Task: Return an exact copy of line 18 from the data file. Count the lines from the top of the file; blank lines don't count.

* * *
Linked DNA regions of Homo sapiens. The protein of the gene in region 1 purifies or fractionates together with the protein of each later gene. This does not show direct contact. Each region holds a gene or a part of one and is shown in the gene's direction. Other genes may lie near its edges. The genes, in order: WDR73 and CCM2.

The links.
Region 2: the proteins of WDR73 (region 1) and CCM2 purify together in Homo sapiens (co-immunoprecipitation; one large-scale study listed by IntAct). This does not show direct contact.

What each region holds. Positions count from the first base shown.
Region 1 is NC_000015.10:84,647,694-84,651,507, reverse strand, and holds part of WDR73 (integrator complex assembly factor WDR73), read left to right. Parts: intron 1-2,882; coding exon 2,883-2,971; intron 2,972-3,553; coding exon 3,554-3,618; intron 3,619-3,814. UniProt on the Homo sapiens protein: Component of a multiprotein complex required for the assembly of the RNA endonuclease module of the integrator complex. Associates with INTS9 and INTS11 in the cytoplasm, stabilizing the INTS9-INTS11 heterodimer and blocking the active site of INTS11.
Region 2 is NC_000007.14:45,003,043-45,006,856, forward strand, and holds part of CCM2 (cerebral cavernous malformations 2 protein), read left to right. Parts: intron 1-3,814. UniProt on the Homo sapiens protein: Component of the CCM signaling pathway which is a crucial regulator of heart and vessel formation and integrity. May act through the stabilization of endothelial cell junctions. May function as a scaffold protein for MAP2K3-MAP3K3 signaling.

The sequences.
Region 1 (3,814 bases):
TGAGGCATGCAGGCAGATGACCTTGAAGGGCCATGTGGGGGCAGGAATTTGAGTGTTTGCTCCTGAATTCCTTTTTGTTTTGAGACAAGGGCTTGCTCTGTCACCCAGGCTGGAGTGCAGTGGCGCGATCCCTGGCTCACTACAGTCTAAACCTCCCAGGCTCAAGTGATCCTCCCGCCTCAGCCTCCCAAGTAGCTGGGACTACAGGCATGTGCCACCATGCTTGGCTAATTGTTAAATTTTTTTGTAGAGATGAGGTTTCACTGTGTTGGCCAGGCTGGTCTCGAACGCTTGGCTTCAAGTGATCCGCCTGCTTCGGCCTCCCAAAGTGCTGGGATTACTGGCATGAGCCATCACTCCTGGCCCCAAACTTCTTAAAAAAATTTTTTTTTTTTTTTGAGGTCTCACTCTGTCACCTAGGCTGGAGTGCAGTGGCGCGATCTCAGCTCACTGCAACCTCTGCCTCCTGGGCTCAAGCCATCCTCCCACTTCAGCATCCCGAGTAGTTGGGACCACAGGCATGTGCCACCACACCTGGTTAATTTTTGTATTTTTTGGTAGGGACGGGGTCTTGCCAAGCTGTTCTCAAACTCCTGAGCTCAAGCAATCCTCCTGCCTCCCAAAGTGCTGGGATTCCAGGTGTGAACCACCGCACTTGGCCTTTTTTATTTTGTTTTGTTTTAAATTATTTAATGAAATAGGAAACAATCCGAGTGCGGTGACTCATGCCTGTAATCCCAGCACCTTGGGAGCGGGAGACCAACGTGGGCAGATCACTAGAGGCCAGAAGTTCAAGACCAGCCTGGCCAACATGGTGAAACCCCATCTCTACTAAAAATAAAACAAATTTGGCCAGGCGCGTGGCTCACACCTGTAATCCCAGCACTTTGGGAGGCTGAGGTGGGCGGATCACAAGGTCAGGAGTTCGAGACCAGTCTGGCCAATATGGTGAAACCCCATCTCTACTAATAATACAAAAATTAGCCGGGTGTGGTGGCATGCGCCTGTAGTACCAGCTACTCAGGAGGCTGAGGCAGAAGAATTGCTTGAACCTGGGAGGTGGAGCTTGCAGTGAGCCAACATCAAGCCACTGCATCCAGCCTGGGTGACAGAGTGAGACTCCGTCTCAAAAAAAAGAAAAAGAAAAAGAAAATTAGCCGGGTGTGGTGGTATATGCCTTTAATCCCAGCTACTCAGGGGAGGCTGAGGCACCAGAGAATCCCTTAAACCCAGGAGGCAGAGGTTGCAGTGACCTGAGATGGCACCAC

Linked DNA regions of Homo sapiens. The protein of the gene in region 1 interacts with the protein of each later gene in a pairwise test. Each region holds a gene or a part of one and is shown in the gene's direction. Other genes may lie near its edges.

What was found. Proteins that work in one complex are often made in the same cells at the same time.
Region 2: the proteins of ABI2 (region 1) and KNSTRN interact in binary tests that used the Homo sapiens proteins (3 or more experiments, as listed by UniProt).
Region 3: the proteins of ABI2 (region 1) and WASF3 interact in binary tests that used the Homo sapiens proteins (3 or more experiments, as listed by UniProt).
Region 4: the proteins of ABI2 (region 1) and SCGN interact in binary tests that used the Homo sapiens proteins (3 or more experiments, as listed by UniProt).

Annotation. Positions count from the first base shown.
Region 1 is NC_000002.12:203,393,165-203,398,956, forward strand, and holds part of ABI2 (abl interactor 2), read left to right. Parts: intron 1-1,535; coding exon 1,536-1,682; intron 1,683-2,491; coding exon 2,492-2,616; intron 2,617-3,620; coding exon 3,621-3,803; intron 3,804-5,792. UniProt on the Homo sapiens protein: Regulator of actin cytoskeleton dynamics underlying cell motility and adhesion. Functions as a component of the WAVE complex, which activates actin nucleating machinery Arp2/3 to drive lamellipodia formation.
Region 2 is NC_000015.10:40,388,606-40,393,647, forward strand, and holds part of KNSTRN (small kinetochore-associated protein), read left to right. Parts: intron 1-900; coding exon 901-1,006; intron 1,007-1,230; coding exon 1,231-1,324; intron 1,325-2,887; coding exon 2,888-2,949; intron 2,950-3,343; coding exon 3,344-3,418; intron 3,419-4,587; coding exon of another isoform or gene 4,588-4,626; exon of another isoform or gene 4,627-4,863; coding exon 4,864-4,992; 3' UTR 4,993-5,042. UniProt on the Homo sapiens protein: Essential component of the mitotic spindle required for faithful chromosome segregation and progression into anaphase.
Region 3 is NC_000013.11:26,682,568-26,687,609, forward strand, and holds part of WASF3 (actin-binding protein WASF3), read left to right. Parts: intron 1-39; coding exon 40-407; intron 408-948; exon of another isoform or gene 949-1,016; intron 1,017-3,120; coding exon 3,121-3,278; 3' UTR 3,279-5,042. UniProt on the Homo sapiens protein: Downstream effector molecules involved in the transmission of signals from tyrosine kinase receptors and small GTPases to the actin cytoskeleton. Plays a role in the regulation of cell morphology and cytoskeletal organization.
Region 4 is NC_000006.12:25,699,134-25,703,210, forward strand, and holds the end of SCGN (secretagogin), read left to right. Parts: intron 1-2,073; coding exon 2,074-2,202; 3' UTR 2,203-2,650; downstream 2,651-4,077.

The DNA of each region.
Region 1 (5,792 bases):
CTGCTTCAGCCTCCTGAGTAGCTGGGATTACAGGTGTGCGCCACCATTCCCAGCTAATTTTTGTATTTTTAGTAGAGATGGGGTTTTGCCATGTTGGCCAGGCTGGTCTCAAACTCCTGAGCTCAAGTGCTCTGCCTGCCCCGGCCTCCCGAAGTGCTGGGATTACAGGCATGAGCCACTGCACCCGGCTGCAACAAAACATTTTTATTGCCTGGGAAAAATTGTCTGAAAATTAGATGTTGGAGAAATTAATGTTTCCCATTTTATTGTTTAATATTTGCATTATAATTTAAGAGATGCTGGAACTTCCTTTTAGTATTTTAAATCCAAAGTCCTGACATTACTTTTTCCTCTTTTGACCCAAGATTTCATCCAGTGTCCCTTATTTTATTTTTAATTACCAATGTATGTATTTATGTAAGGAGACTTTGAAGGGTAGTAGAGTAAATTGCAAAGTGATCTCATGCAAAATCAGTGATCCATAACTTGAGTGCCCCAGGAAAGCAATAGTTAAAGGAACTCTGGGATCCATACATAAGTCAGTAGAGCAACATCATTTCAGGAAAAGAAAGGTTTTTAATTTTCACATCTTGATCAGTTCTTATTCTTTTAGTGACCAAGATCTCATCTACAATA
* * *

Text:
Region 3 is NC_000013.11:26,682,568-26,687,609, forward strand, and holds part of WASF3 (actin-binding protein WASF3), read left to right. Parts: intron 1-39; coding exon 40-407; intron 408-948; exon of another isoform or gene 949-1,016; intron 1,017-3,120; coding exon 3,121-3,278; 3' UTR 3,279-5,042. UniProt on the Homo sapiens protein: Downstream effector molecules involved in the transmission of signals from tyrosine kinase receptors and small GTPases to the actin cytoskeleton. Plays a role in the regulation of cell morphology and cytoskeletal organization.